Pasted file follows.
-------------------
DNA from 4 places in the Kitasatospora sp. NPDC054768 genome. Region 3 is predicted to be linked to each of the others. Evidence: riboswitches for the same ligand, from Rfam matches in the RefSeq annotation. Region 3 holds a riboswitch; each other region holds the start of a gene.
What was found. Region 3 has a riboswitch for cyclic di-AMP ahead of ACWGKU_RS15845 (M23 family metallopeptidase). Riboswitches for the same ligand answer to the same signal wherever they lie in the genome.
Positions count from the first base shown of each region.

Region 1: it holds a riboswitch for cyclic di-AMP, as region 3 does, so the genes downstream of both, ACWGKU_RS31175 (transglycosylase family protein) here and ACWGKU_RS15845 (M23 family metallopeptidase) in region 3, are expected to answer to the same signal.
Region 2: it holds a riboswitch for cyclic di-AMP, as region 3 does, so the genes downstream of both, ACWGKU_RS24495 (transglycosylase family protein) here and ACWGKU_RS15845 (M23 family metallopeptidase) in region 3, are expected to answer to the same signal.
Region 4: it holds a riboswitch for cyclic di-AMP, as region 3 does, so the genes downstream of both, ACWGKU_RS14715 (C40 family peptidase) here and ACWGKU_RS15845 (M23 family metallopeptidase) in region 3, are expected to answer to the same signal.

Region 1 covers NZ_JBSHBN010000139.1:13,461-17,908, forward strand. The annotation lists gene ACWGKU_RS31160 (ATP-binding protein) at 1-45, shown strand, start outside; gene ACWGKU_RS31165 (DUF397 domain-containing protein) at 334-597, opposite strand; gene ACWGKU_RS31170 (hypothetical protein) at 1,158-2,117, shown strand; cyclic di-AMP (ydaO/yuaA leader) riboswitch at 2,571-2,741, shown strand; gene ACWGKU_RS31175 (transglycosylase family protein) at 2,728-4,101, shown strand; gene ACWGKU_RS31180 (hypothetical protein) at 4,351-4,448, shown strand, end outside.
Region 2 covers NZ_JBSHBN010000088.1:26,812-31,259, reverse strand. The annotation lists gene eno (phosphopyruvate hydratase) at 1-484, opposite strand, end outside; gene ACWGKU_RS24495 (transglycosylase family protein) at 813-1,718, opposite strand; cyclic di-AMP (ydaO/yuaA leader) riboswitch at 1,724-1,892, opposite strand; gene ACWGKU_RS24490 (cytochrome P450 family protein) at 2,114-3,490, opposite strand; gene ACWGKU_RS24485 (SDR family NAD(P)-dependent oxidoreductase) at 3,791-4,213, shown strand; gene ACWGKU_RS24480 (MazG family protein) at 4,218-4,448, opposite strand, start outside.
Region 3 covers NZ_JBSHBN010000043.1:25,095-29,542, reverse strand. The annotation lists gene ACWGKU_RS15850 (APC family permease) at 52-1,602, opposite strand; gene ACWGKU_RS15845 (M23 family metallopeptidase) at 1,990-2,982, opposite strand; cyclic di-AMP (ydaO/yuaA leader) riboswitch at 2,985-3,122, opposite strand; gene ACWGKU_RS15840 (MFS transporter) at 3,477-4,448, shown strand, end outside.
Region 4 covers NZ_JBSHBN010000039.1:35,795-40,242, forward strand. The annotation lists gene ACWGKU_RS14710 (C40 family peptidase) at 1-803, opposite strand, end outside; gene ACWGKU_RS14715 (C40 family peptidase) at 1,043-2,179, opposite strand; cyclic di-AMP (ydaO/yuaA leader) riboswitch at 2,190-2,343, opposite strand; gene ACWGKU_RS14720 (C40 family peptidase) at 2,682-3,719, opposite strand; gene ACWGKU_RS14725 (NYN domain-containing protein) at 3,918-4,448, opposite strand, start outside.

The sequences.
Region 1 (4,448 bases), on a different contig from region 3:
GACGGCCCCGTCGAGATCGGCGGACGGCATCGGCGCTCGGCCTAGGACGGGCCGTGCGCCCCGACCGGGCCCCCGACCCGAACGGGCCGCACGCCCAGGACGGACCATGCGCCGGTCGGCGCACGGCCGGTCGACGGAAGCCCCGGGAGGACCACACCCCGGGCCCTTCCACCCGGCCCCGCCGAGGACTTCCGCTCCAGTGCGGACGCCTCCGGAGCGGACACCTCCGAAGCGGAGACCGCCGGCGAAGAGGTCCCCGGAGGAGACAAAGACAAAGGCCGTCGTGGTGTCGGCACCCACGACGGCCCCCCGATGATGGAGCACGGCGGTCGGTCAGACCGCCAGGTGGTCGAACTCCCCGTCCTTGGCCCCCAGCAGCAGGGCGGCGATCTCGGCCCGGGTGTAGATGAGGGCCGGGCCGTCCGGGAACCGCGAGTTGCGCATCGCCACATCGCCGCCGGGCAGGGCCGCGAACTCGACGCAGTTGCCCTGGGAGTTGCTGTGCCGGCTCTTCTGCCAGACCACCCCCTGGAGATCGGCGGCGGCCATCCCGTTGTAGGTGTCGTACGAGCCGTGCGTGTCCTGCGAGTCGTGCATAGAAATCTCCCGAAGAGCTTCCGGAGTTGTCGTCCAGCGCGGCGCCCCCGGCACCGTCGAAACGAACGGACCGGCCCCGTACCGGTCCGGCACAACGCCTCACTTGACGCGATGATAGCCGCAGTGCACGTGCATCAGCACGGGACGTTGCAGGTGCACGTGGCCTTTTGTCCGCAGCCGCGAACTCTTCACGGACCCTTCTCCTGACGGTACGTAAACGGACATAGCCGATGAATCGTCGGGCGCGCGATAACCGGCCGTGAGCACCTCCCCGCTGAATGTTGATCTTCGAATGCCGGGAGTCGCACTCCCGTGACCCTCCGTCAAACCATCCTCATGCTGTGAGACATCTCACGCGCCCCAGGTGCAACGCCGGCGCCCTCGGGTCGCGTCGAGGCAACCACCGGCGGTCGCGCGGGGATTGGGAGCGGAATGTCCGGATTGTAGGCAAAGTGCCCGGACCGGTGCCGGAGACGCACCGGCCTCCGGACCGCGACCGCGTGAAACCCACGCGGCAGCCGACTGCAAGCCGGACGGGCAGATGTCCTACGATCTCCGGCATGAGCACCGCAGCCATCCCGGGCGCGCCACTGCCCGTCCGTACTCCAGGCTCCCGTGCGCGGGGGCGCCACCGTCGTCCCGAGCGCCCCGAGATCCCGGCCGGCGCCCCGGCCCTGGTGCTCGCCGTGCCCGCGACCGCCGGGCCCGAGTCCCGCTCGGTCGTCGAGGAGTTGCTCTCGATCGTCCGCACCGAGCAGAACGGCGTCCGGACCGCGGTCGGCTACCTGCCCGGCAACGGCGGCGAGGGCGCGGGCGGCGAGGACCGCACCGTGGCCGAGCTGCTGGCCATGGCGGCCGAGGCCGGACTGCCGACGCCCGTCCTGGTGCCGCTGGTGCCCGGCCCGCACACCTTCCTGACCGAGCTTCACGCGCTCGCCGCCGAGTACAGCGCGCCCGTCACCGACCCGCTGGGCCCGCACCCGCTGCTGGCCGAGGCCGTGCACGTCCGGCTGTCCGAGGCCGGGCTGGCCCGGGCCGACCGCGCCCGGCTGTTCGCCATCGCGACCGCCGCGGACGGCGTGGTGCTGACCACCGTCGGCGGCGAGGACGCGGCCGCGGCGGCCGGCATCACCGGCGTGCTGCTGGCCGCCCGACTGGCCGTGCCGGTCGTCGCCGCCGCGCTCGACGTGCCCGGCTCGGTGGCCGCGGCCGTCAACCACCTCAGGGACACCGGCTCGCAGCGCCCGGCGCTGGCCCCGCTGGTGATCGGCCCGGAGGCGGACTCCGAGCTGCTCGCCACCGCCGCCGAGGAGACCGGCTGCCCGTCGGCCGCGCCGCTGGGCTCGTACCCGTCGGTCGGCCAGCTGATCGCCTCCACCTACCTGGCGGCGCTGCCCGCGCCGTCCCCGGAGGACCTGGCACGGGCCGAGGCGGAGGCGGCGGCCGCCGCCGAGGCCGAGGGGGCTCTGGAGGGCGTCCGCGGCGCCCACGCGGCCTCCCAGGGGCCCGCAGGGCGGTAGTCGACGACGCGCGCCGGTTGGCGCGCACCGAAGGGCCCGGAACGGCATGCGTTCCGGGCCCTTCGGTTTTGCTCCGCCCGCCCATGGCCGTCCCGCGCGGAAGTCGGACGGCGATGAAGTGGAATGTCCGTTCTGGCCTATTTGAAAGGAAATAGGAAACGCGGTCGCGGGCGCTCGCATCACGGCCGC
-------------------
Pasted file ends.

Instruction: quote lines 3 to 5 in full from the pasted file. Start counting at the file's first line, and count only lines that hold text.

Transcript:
Positions count from the first base shown of each region.

Region 1: it holds a riboswitch for cyclic di-AMP, as region 3 does, so the genes downstream of both, ACWGKU_RS31175 (transglycosylase family protein) here and ACWGKU_RS15845 (M23 family metallopeptidase) in region 3, are expected to answer to the same signal.
Region 2: it holds a riboswitch for cyclic di-AMP, as region 3 does, so the genes downstream of both, ACWGKU_RS24495 (transglycosylase family protein) here and ACWGKU_RS15845 (M23 family metallopeptidase) in region 3, are expected to answer to the same signal.